ONE Staff / October 4th, 2013 / Events
Texas Skate Series: Dallas

You wake up from a night of heavy drink, and begin the all too familiar ritual. Where am I? Where are my keys, my wallet, my phone!?! Who is next to me? The smell of alcohol still strong on your breath. You begin to move. Flashes of the weekend come back to you. Quickly, too quickly to decipher. Yesterday actually happened. It was as grand as you think you remember. You have been on a two-day binge with some of your favorite people and there was a skate contest in the middle of it all! Friday night you and this group of characters visited Dealey Plaza to pour one out for JFK and some took the chance to smoke on the infamous Grassy Knoll to commemorate the 50th anniversary. Saturday morning the group needs sustenance before we embark on the Texas Skate Series Dallas stop. Chipotle is filled with people carrying semiautomatic rifles. This is happening? Maybe more sleep would’ve been good, in any case at least they’re taking the cops attention away from the street contest that will be happening.

Spot One: Creatures emerge from their vehicles and it’s obvious who partook in the nights activities and who didn’t. People are happy to see one another and skates have already been strapped on and tricks are being hit. It’s a down-rail line spot and not your standard first spot, but this is Dallas and if you can’t handle it don’t skate it. Quickly things escalate as the contest begins. People are pushing themselves to try things you didn’t know they had in them, and a clear standout has emerged and awoken the group. He closes the session with a disaster soul that draws the mob to their feet as they cheer him on and move to the next spot.

Spot Two: A famous Dallas down rail that will keep up the momentum brought from spot one. The rail quickly claims its first victim. He will not skate for the rest of the day but he is okay. The contestants don’t let this intimidate them. The final heat comes quickly and the standout is continuing his reign on this TSS, forcing veterans to step things up yet another notch. But with this moment a simple slip causes another man to go down. He rises and skates away only to reveal a stream of blood flowing from his hairline. You are quick to react and help your friend, and realize the cut could be much worse. This draws the second spot to an end. The fallen have been patched up and will continue on with the group to the final spot.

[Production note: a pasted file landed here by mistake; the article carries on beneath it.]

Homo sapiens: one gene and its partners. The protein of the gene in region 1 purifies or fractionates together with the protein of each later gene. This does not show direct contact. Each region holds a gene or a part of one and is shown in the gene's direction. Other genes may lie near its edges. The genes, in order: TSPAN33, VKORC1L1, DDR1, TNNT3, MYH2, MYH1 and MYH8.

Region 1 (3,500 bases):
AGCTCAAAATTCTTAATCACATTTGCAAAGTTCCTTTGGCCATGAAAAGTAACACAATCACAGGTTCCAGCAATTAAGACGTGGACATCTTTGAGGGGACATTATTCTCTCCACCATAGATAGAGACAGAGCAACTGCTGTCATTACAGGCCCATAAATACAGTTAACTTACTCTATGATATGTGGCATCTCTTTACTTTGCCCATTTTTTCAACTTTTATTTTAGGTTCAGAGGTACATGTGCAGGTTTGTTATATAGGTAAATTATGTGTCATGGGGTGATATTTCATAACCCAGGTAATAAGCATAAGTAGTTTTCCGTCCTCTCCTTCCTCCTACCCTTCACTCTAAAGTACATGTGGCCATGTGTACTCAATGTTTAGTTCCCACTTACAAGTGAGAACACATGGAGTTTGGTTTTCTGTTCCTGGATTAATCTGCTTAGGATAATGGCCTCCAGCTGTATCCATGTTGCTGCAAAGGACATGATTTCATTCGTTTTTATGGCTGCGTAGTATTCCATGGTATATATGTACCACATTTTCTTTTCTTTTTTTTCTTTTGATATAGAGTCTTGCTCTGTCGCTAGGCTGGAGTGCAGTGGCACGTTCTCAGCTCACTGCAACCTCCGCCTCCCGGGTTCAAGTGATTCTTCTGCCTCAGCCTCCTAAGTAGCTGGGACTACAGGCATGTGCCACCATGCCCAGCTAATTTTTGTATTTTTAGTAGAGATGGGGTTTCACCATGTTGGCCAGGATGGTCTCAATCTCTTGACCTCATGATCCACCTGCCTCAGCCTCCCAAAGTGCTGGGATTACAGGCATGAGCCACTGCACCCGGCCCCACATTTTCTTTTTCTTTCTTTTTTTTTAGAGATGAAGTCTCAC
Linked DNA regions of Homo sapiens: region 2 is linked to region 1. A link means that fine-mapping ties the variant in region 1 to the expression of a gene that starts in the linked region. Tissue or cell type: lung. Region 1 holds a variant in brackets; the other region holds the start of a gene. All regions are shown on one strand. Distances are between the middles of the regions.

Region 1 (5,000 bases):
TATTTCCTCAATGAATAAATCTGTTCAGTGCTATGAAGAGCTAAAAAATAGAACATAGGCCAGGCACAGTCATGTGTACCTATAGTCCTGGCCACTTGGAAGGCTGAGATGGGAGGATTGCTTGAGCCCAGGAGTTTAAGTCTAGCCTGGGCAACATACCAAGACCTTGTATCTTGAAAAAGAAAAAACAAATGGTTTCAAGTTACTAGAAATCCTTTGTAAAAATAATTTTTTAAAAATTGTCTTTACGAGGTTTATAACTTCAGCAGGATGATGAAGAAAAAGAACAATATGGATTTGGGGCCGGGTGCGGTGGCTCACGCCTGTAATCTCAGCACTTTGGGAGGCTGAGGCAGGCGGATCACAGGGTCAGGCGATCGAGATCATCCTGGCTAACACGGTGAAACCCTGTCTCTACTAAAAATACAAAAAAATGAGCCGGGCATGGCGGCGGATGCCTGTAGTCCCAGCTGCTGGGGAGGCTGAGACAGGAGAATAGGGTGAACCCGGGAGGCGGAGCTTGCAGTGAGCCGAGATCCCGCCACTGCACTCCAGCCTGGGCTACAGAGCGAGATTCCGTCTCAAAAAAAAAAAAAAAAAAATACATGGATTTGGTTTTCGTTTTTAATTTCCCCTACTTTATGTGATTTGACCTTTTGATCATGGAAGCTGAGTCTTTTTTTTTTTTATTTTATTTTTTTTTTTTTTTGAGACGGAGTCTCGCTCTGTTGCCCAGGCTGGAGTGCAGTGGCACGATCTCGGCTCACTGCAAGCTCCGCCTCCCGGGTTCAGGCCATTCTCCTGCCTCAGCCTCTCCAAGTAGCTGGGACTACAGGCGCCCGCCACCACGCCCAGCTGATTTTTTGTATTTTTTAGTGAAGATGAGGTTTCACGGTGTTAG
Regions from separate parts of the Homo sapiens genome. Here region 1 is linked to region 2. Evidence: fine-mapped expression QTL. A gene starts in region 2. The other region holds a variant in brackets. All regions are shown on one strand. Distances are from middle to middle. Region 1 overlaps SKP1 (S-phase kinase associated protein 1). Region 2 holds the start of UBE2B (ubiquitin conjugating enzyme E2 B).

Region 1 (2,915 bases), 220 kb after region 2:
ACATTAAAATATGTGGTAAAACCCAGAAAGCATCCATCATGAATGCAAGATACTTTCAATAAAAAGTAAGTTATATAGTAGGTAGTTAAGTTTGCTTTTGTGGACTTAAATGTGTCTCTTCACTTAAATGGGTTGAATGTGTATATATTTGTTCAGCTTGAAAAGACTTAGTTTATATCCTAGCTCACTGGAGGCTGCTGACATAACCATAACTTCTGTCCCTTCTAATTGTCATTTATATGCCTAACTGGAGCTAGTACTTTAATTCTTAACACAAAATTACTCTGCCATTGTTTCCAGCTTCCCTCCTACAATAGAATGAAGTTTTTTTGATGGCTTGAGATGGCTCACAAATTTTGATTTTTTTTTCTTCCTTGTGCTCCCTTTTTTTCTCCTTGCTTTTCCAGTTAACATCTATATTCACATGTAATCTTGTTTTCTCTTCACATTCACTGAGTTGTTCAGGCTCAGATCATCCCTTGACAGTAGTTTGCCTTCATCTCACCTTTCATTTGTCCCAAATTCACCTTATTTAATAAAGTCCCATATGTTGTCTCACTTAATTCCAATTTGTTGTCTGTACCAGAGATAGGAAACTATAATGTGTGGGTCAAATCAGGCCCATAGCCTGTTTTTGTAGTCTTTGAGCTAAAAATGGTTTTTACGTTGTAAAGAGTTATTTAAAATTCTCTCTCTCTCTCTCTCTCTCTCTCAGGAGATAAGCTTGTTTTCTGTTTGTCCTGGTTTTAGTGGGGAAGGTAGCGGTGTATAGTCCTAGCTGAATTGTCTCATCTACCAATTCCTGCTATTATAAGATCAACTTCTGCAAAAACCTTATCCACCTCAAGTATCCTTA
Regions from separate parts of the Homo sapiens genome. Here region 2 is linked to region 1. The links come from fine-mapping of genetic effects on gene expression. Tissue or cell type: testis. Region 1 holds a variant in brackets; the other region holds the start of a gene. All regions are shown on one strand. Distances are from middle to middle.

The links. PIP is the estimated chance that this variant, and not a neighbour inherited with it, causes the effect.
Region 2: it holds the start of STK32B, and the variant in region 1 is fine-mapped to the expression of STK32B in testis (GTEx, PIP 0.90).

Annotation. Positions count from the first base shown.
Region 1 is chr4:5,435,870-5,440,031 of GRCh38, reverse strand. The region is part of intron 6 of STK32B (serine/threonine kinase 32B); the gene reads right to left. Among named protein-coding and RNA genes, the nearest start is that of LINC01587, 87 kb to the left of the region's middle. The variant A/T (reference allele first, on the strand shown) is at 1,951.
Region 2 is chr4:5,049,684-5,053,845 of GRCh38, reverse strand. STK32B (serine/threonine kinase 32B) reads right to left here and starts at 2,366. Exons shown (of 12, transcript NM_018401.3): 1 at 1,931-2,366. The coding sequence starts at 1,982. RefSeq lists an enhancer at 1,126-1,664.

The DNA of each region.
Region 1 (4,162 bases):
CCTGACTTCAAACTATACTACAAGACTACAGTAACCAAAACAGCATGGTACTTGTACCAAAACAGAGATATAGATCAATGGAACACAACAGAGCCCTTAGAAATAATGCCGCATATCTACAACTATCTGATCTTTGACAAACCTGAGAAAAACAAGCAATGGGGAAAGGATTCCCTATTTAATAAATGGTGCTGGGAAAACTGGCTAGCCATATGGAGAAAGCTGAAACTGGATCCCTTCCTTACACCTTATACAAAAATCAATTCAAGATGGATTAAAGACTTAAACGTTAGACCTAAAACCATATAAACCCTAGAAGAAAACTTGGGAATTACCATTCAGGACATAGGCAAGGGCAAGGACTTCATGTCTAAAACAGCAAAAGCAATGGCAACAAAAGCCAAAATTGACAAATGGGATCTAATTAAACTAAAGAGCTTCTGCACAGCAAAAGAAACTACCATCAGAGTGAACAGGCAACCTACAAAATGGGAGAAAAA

Spot Three: With very little run-up and drops on each side, the third and final spot is intimidating. There are options here though, with the ledges having wall rails and the competitors are quick to take advantage. The spectators are eager to see where this will go, the standout being called the victor early on. Creativity and technicality are drawn upon and the crowd is showing their appreciation for both. The howls of the spectators and jokes between them and the competitors keeps the contest going strong. The finals are not timed. Give these guys a chance to do what they do and let the best man win. One by one competitors have reached their limits. The stand out refuses to quit, going back again and again until he is completely happy with his trick. This young man has learned from his Dallas peers that nothing else will suffice. The end is a back and forth between this standout and a Dallas veteran. They go big. They go bigger, more technical, and finally in the end it’s anyone’s guess who will be announced the winner.

The standout is an 18-year-old Dallas local named Hunter Grimm. He won the crowd early with big and technical tricks at each spot, but it was Dallas veteran Fritz Pietzner who will take home the win. The judges agree it was the hardest decision but it was one they stand behind. Fritz is known for his Dun Dada antics in more parts of the world than he’d like to admit, but today he came with a clear head ready to do whatever it took. He pushed himself and it caused the others to do the same. This was one of the most memorable Texas contests with a vibe that made you proud of the scene in its entirety. Texas is spread out and everyone doesn’t get to see each other regularly but the respect and admiration amongst them is nothing short of family.

Jason Reyna

Photos by Randy Edwards

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